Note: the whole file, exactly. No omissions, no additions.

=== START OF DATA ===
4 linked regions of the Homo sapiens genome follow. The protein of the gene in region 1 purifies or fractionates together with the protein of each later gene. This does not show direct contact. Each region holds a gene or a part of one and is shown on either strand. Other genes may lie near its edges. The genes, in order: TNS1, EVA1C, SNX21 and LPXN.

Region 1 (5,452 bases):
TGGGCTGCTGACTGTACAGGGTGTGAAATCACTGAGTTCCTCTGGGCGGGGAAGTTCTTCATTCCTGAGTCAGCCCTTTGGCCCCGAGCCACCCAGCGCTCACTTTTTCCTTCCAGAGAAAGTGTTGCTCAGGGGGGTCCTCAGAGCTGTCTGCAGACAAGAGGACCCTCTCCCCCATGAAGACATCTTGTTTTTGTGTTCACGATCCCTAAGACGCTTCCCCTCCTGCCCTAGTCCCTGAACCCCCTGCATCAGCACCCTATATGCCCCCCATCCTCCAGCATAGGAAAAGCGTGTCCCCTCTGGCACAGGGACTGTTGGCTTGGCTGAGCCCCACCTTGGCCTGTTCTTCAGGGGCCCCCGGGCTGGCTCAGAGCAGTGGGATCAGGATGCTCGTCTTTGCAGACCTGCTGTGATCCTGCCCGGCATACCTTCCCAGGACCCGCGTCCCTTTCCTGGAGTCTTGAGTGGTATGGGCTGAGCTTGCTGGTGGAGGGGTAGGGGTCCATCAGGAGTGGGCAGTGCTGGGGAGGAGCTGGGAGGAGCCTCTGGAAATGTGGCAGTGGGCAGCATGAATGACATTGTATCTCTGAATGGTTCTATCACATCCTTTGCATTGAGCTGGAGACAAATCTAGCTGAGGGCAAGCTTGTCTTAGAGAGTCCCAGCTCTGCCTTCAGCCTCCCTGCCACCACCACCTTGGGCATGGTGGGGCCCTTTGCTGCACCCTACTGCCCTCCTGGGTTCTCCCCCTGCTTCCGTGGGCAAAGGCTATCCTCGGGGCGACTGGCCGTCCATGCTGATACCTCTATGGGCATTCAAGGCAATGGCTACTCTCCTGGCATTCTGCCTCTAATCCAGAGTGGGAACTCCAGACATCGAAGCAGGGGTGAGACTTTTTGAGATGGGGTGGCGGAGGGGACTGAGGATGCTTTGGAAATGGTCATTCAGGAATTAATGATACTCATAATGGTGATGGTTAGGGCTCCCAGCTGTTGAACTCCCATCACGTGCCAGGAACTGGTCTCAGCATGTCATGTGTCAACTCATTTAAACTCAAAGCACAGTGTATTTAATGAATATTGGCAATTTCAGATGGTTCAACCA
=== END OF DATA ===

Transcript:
4 linked regions of the Homo sapiens genome follow. The protein of the gene in region 1 purifies or fractionates together with the protein of each later gene. This does not show direct contact. Each region holds a gene or a part of one and is shown on either strand. Other genes may lie near its edges. The genes, in order: TNS1, EVA1C, SNX21 and LPXN.

Region 1 (5,452 bases):
TGGGCTGCTGACTGTACAGGGTGTGAAATCACTGAGTTCCTCTGGGCGGGGAAGTTCTTCATTCCTGAGTCAGCCCTTTGGCCCCGAGCCACCCAGCGCTCACTTTTTCCTTCCAGAGAAAGTGTTGCTCAGGGGGGTCCTCAGAGCTGTCTGCAGACAAGAGGACCCTCTCCCCCATGAAGACATCTTGTTTTTGTGTTCACGATCCCTAAGACGCTTCCCCTCCTGCCCTAGTCCCTGAACCCCCTGCATCAGCACCCTATATGCCCCCCATCCTCCAGCATAGGAAAAGCGTGTCCCCTCTGGCACAGGGACTGTTGGCTTGGCTGAGCCCCACCTTGGCCTGTTCTTCAGGGGCCCCCGGGCTGGCTCAGAGCAGTGGGATCAGGATGCTCGTCTTTGCAGACCTGCTGTGATCCTGCCCGGCATACCTTCCCAGGACCCGCGTCCCTTTCCTGGAGTCTTGAGTGGTATGGGCTGAGCTTGCTGGTGGAGGGGTAGGGGTCCATCAGGAGTGGGCAGTGCTGGGGAGGAGCTGGGAGGAGCCTCTGGAAATGTGGCAGTGGGCAGCATGAATGACATTGTATCTCTGAATGGTTCTATCACATCCTTTGCATTGAGCTGGAGACAAATCTAGCTGAGGGCAAGCTTGTCTTAGAGAGTCCCAGCTCTGCCTTCAGCCTCCCTGCCACCACCACCTTGGGCATGGTGGGGCCCTTTGCTGCACCCTACTGCCCTCCTGGGTTCTCCCCCTGCTTCCGTGGGCAAAGGCTATCCTCGGGGCGACTGGCCGTCCATGCTGATACCTCTATGGGCATTCAAGGCAATGGCTACTCTCCTGGCATTCTGCCTCTAATCCAGAGTGGGAACTCCAGACATCGAAGCAGGGGTGAGACTTTTTGAGATGGGGTGGCGGAGGGGACTGAGGATGCTTTGGAAATGGTCATTCAGGAATTAATGATACTCATAATGGTGATGGTTAGGGCTCCCAGCTGTTGAACTCCCATCACGTGCCAGGAACTGGTCTCAGCATGTCATGTGTCAACTCATTTAAACTCAAAGCACAGTGTATTTAATGAATATTGGCAATTTCAGATGGTTCAACCA